Putting the You in Tube

(5)

laric.gif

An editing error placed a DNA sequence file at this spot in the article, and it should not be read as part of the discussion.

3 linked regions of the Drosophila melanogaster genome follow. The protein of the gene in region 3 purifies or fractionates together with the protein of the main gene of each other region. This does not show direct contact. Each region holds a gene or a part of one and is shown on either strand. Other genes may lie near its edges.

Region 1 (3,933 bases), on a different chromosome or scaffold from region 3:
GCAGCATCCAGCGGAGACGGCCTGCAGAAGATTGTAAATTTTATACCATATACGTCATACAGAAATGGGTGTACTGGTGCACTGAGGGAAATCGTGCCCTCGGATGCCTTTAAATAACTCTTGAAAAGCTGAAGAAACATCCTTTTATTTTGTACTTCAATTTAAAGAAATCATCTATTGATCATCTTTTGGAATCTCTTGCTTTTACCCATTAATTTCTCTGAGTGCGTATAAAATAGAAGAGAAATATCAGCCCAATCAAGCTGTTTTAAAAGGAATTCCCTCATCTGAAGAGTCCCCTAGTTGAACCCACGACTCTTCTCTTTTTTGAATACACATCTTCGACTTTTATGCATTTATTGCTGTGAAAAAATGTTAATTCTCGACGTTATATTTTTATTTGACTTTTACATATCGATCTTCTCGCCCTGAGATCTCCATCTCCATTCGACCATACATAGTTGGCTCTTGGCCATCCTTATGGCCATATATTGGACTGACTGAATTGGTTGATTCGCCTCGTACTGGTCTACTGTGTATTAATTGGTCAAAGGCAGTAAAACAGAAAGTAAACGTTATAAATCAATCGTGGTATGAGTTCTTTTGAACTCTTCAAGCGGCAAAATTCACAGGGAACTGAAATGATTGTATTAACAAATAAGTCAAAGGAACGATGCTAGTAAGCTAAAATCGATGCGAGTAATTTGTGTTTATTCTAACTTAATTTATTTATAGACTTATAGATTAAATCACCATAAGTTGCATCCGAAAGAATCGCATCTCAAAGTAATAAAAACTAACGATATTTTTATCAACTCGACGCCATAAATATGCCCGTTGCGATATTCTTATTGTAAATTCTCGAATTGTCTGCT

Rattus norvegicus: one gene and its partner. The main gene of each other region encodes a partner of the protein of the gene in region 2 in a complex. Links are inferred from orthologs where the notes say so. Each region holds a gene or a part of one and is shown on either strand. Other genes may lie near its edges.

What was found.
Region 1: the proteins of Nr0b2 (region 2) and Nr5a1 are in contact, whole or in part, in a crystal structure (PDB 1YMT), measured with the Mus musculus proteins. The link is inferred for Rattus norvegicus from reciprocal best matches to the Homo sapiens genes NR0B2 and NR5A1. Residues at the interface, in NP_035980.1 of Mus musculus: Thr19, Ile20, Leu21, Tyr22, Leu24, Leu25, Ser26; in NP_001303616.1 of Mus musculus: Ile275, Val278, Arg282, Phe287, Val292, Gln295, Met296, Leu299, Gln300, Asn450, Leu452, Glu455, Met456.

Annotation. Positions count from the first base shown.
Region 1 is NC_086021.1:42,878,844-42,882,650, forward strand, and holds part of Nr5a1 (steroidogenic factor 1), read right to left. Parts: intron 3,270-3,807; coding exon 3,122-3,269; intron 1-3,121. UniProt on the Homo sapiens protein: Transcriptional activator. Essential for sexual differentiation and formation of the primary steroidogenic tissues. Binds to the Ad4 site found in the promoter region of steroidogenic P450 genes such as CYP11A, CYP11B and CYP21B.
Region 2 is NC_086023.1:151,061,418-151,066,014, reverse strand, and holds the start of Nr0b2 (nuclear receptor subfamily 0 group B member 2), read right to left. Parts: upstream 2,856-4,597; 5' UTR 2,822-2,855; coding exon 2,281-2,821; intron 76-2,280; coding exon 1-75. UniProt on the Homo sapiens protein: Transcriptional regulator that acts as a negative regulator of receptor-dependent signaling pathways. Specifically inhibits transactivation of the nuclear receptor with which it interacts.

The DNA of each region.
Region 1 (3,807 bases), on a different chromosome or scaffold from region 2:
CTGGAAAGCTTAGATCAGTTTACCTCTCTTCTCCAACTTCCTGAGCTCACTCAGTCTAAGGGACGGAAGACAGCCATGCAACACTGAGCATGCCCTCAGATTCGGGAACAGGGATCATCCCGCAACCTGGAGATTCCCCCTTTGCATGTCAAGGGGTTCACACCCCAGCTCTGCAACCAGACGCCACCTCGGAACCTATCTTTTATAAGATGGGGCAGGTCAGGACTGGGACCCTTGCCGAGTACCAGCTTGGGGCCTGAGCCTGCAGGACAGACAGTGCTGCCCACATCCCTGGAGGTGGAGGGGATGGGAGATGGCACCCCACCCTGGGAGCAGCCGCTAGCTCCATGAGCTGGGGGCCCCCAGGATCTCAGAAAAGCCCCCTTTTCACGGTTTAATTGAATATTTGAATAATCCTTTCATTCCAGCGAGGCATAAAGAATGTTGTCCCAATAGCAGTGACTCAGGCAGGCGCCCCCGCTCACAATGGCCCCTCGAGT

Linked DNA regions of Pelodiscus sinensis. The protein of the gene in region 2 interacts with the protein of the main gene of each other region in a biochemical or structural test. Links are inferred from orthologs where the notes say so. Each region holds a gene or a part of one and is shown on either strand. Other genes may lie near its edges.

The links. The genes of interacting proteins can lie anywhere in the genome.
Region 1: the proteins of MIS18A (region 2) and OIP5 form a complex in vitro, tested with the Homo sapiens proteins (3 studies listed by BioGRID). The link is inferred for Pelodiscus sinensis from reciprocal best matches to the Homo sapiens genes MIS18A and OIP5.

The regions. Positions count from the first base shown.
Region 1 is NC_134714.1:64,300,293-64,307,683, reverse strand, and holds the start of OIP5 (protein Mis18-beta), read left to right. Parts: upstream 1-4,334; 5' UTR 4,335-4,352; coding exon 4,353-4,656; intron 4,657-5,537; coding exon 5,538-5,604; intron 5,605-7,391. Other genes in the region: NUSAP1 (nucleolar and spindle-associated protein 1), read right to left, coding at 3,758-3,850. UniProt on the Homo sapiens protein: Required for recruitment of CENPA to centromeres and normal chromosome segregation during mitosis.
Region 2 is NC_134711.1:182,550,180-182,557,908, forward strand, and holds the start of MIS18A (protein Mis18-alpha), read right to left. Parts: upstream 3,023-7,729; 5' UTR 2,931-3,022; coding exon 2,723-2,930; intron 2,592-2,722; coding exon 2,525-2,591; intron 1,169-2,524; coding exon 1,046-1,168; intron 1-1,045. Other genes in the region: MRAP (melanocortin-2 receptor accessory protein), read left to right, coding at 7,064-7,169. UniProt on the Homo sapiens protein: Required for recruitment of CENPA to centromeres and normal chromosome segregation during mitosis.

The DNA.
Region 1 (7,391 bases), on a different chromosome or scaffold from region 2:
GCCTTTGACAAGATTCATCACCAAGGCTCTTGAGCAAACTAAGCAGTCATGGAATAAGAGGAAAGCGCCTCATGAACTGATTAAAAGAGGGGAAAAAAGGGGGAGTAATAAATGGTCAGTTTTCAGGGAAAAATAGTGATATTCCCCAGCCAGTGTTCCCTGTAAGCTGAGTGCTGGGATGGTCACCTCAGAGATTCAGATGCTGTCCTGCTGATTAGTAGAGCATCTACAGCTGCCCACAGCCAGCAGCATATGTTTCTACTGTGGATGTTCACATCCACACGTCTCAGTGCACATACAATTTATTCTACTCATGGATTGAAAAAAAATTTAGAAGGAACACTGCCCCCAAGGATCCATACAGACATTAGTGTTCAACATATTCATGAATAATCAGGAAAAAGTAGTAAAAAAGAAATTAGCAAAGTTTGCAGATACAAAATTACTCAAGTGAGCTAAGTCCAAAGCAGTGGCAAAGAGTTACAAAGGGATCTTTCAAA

For his solo show at London's Seventeen Gallery, Berlin-based Austrian artist Oliver Laric is showing three video projects that put a recursive spin on his previous work. The artist's 50 50 project, in which he seamlessly strung together fifty YouTube clips of strangers singing three songs by hip hop artist 50 Cent, has received praise around the internet and the art world for its remix of both 50's music and vernacular video culture. But now he's showing a recomprised version of the piece (50 50 2008, a remix of his own remix) by using all new clips. The mass availability of videos of people singing these three songs speaks both to the popular appeal of the music and of the act of performing for the home movie camera--thus deepening the initial resonance of Laric's project. For Touch My Body (Green Screen Version), the artist took the nerd-loving video for Mariah Carey's hit single and made a template for chroma-keyed remixes by YouTube users by digitally replacing the background images surrounding the starlet's body with a flat green backdrop. At Seventeen, Laric is showing not only his template video, but also the remixes that internet users (other net artists and general surfers alike) uploaded to the web. This decision emphasizes the project's dependence on the notion of fandom, which is both participatory and collaborative by nature. Laric's inviting template also susses out the often creative and productive nature of fan culture, particularly with regard to the internet, where appropriation and distribution tend to be fast and easy. Finally, his multi-channel work,